pictureFor many years I pushed away feelings of sadness, rejection and pain by telling myself that things could have been worse.

Sure, things weren’t great, but hey, I was never tortured, I was never deprived of food or made to stand in the rain all night like that orphan in that movie I once saw.

Sure he called me useless, lazy, a bitch, a slut, but he never threatened me with violence.

Sure he threatened me with violence, but he never actually beat me.

At least I was never raped. At least I was never homeless. At least I never lived in a war zone. At least I was never a refugee.

The problem with this is that you end up carrying your pain, past and present, with you.

I am reminded of a story I once read of a hunter who lost the love of his life. Unable to face the reality of her death, he carried her corpse with him wherever he went, even when there was nothing left of her but a skeleton.

As time passed, the skeleton got heavier and heavier. The burden became so great that, eventually, he could no longer run – he could no longer hunt. He realised that he would die if he did not let her go. His pain and his sorrow had become too much to bear.

As we continue to deny ourselves our pain, it, like the skeleton in the story, becomes heavy, cumbersome, more and more a burden, eventually impeding our progress, draining our energy. Stripping us of our potential happiness and preventing us from making the necessary changes that would set us free.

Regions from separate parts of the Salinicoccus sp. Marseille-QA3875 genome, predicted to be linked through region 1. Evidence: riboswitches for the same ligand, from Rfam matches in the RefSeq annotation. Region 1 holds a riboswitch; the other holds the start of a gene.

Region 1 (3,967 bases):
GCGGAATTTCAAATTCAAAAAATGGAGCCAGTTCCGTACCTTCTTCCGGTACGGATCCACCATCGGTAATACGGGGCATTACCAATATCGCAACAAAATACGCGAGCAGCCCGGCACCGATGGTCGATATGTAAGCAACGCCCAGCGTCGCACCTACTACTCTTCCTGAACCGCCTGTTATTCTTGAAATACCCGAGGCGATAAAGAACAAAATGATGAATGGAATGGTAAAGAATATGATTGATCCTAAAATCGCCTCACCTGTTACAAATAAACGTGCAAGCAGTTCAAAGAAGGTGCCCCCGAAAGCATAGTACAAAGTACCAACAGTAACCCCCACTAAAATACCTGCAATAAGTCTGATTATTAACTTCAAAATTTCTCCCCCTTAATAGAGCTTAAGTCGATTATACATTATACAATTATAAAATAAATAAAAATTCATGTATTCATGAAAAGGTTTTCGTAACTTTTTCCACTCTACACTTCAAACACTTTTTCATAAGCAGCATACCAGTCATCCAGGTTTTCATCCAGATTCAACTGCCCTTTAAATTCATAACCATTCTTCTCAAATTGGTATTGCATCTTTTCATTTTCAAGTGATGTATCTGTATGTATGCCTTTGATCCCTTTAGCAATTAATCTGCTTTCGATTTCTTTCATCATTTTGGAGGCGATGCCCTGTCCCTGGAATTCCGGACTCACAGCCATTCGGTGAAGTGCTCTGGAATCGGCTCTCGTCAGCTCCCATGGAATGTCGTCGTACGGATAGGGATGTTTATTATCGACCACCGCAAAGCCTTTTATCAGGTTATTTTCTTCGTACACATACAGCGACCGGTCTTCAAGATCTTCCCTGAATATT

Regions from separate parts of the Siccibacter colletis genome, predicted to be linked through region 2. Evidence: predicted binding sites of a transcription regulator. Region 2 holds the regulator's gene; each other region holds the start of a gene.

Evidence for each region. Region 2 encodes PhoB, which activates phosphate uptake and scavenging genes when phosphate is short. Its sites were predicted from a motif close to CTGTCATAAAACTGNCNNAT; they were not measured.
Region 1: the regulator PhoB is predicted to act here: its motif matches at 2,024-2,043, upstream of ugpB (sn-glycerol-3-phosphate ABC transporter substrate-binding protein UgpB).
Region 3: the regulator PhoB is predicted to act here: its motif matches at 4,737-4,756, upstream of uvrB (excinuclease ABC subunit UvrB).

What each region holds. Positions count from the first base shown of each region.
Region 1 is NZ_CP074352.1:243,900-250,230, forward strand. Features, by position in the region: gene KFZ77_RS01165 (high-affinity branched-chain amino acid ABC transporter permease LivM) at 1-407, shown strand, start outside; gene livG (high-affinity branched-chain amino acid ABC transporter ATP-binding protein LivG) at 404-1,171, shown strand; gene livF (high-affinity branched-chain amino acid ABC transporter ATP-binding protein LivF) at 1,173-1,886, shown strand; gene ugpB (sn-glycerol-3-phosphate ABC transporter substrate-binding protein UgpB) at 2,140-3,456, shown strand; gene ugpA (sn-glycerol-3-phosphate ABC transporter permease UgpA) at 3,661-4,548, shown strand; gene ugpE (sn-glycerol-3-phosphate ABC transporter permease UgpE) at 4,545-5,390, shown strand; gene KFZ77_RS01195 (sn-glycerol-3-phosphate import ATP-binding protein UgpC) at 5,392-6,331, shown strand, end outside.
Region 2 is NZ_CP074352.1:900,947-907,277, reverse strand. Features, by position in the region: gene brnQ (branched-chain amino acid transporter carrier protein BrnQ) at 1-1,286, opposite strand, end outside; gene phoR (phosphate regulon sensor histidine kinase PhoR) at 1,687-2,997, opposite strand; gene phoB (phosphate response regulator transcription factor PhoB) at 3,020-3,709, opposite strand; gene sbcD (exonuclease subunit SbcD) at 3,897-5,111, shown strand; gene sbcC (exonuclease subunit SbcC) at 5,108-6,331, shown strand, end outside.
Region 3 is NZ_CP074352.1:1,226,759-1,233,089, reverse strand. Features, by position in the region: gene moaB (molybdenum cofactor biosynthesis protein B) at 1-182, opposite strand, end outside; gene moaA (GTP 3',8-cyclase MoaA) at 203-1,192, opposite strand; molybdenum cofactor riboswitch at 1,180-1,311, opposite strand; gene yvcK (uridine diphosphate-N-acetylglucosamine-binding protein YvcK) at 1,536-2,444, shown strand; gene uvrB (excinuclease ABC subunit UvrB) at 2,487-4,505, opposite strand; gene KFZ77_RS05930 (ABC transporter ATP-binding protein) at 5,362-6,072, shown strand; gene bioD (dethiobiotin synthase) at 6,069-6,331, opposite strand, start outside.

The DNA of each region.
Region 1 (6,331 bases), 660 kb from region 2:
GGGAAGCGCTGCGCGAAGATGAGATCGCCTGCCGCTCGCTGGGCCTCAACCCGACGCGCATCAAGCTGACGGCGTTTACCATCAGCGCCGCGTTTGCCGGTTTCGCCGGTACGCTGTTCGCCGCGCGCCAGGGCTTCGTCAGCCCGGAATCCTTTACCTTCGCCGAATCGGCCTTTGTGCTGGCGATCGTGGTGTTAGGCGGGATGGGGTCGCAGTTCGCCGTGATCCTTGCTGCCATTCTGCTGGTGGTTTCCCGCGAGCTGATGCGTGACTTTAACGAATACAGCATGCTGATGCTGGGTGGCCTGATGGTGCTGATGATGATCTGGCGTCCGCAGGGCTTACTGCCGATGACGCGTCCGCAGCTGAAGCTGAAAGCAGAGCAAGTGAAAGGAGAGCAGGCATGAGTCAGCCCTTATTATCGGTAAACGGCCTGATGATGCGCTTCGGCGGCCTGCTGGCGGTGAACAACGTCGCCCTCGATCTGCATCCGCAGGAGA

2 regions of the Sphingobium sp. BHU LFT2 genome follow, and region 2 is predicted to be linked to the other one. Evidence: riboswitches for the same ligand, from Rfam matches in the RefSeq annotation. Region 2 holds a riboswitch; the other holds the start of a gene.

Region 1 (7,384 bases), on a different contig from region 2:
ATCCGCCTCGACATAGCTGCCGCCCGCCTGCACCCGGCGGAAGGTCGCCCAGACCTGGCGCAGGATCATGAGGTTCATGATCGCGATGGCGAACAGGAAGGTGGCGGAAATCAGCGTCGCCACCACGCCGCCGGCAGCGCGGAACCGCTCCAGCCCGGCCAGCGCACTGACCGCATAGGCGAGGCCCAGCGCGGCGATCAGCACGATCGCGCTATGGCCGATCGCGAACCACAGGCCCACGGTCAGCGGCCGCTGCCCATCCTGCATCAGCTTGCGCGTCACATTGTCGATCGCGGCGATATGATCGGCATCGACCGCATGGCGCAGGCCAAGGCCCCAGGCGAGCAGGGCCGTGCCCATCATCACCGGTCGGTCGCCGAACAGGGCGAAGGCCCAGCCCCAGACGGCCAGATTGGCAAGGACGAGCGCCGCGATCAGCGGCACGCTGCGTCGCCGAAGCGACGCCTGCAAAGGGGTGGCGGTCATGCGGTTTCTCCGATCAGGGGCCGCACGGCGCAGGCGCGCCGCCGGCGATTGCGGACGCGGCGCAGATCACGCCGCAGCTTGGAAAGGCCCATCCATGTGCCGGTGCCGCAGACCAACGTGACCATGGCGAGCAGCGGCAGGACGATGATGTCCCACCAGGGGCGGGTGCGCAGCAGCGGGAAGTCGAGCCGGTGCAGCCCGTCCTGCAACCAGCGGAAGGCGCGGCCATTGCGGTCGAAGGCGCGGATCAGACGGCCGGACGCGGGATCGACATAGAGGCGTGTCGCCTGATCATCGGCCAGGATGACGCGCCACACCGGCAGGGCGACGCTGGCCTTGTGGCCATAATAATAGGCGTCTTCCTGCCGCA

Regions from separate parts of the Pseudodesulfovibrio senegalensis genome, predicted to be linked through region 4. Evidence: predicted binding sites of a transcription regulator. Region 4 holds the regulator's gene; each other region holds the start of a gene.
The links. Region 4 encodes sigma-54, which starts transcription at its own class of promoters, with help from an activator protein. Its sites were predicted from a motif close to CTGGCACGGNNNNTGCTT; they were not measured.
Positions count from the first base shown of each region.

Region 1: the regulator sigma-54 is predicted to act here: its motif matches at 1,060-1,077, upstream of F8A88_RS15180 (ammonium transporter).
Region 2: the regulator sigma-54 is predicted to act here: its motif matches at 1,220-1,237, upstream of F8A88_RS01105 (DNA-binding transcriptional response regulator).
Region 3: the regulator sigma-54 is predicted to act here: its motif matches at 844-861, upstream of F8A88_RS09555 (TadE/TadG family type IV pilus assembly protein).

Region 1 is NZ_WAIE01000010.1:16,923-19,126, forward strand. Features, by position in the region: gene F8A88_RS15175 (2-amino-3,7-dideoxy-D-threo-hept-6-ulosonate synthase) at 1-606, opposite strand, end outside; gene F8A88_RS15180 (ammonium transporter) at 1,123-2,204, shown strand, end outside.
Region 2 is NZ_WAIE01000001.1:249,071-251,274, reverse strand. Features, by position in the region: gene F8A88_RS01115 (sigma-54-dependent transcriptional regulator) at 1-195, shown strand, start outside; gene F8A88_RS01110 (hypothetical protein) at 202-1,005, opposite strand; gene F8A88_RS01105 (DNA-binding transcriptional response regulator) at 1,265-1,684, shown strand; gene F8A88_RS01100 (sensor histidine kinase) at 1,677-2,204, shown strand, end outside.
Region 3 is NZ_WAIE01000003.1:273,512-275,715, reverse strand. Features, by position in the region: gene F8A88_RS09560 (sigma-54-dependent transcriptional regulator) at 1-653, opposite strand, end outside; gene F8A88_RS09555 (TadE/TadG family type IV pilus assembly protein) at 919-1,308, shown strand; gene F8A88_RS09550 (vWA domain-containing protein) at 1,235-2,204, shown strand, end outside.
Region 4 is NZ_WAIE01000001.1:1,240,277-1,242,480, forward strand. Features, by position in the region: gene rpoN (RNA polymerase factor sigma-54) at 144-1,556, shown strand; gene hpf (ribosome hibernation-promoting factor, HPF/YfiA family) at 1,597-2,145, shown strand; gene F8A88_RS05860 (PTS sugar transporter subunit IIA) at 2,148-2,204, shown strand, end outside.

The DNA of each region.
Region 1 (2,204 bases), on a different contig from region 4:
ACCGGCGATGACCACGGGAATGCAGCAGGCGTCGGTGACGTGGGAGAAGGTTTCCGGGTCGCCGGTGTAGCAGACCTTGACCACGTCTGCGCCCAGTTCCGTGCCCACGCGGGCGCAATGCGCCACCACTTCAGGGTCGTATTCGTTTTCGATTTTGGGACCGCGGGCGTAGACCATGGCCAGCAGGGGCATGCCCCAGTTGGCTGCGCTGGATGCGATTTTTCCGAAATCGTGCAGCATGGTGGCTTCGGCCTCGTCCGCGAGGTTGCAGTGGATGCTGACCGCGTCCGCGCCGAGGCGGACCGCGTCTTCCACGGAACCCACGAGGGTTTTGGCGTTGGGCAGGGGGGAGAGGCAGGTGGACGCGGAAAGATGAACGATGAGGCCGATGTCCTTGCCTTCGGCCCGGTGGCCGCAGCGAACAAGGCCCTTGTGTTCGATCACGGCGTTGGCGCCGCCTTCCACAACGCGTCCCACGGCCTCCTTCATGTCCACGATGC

It took me a long time to realise this and even longer to not feel ashamed and self-indulgent, but when I finally dropped the shield of denial that held back the tears, they came in floods.

And it was okay. I did not die, the world did not stop and no-one was harmed.

Today I feel that I learned a valuable lesson.  Now, when my children are sad I hold them and tell them to let it all out and that it will be okay, I promise. And I believe it. Who knows what I would have said to them had I continued dragging the skeleton around? How much pain they would have had to carry while saying to themselves, it could have been worse?

I don’t know how useful telling my story is, if at all. But I will never know if I don’t tell it. Maybe out there somewhere there is someone who can identify with it and who may be nodding along and, who knows, shedding a tear.


Recommended reading: Women who run with the wolves by Clarissa Pinkola Estés http://www.amazon.com/Women-Wolves-Clarissa-Pinkola-Est%C3%A9s/dp/0345409876